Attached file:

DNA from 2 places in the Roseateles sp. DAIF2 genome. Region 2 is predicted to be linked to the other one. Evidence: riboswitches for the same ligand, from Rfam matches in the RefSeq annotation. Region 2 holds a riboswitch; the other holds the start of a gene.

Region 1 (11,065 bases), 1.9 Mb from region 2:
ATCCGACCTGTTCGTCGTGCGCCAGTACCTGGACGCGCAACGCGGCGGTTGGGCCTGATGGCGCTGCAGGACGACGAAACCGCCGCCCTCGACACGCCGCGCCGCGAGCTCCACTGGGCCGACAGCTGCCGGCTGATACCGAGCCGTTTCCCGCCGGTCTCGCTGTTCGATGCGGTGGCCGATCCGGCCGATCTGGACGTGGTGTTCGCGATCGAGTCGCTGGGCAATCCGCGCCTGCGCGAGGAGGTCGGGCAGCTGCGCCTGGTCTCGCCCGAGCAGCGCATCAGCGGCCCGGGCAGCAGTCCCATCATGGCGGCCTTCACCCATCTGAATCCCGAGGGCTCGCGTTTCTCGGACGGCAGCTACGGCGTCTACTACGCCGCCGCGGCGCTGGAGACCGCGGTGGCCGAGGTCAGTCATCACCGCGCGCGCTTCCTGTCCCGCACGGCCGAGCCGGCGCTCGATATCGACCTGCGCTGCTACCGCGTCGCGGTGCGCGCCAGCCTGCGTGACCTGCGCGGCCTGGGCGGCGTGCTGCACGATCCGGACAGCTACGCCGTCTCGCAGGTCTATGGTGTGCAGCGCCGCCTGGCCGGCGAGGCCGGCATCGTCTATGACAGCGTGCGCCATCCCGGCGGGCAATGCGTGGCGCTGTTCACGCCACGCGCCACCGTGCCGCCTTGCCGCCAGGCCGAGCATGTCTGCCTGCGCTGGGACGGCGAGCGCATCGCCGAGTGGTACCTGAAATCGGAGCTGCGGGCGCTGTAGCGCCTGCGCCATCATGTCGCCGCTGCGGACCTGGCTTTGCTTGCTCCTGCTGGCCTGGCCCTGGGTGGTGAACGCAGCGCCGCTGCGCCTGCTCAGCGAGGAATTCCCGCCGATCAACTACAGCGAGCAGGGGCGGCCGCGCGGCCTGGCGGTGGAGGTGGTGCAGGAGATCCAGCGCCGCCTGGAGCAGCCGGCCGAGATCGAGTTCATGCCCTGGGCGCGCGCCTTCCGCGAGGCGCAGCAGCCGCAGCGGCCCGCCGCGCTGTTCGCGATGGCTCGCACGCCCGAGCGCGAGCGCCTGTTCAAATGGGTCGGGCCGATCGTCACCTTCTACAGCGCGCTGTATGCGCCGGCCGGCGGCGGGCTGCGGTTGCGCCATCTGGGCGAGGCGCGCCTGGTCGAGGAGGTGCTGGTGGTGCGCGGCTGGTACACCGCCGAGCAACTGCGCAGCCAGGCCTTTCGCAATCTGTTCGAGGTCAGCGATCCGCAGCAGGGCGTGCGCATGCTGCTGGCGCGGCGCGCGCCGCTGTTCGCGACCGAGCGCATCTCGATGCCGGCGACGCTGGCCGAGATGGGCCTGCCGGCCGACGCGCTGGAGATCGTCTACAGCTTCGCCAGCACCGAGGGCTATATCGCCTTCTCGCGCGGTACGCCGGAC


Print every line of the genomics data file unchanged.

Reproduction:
DNA from 2 places in the Roseateles sp. DAIF2 genome. Region 2 is predicted to be linked to the other one. Evidence: riboswitches for the same ligand, from Rfam matches in the RefSeq annotation. Region 2 holds a riboswitch; the other holds the start of a gene.

Region 1 (11,065 bases), 1.9 Mb from region 2:
ATCCGACCTGTTCGTCGTGCGCCAGTACCTGGACGCGCAACGCGGCGGTTGGGCCTGATGGCGCTGCAGGACGACGAAACCGCCGCCCTCGACACGCCGCGCCGCGAGCTCCACTGGGCCGACAGCTGCCGGCTGATACCGAGCCGTTTCCCGCCGGTCTCGCTGTTCGATGCGGTGGCCGATCCGGCCGATCTGGACGTGGTGTTCGCGATCGAGTCGCTGGGCAATCCGCGCCTGCGCGAGGAGGTCGGGCAGCTGCGCCTGGTCTCGCCCGAGCAGCGCATCAGCGGCCCGGGCAGCAGTCCCATCATGGCGGCCTTCACCCATCTGAATCCCGAGGGCTCGCGTTTCTCGGACGGCAGCTACGGCGTCTACTACGCCGCCGCGGCGCTGGAGACCGCGGTGGCCGAGGTCAGTCATCACCGCGCGCGCTTCCTGTCCCGCACGGCCGAGCCGGCGCTCGATATCGACCTGCGCTGCTACCGCGTCGCGGTGCGCGCCAGCCTGCGTGACCTGCGCGGCCTGGGCGGCGTGCTGCACGATCCGGACAGCTACGCCGTCTCGCAGGTCTATGGTGTGCAGCGCCGCCTGGCCGGCGAGGCCGGCATCGTCTATGACAGCGTGCGCCATCCCGGCGGGCAATGCGTGGCGCTGTTCACGCCACGCGCCACCGTGCCGCCTTGCCGCCAGGCCGAGCATGTCTGCCTGCGCTGGGACGGCGAGCGCATCGCCGAGTGGTACCTGAAATCGGAGCTGCGGGCGCTGTAGCGCCTGCGCCATCATGTCGCCGCTGCGGACCTGGCTTTGCTTGCTCCTGCTGGCCTGGCCCTGGGTGGTGAACGCAGCGCCGCTGCGCCTGCTCAGCGAGGAATTCCCGCCGATCAACTACAGCGAGCAGGGGCGGCCGCGCGGCCTGGCGGTGGAGGTGGTGCAGGAGATCCAGCGCCGCCTGGAGCAGCCGGCCGAGATCGAGTTCATGCCCTGGGCGCGCGCCTTCCGCGAGGCGCAGCAGCCGCAGCGGCCCGCCGCGCTGTTCGCGATGGCTCGCACGCCCGAGCGCGAGCGCCTGTTCAAATGGGTCGGGCCGATCGTCACCTTCTACAGCGCGCTGTATGCGCCGGCCGGCGGCGGGCTGCGGTTGCGCCATCTGGGCGAGGCGCGCCTGGTCGAGGAGGTGCTGGTGGTGCGCGGCTGGTACACCGCCGAGCAACTGCGCAGCCAGGCCTTTCGCAATCTGTTCGAGGTCAGCGATCCGCAGCAGGGCGTGCGCATGCTGCTGGCGCGGCGCGCGCCGCTGTTCGCGACCGAGCGCATCTCGATGCCGGCGACGCTGGCCGAGATGGGCCTGCCGGCCGACGCGCTGGAGATCGTCTACAGCTTCGCCAGCACCGAGGGCTATATCGCCTTCTCGCGCGGTACGCCGGAC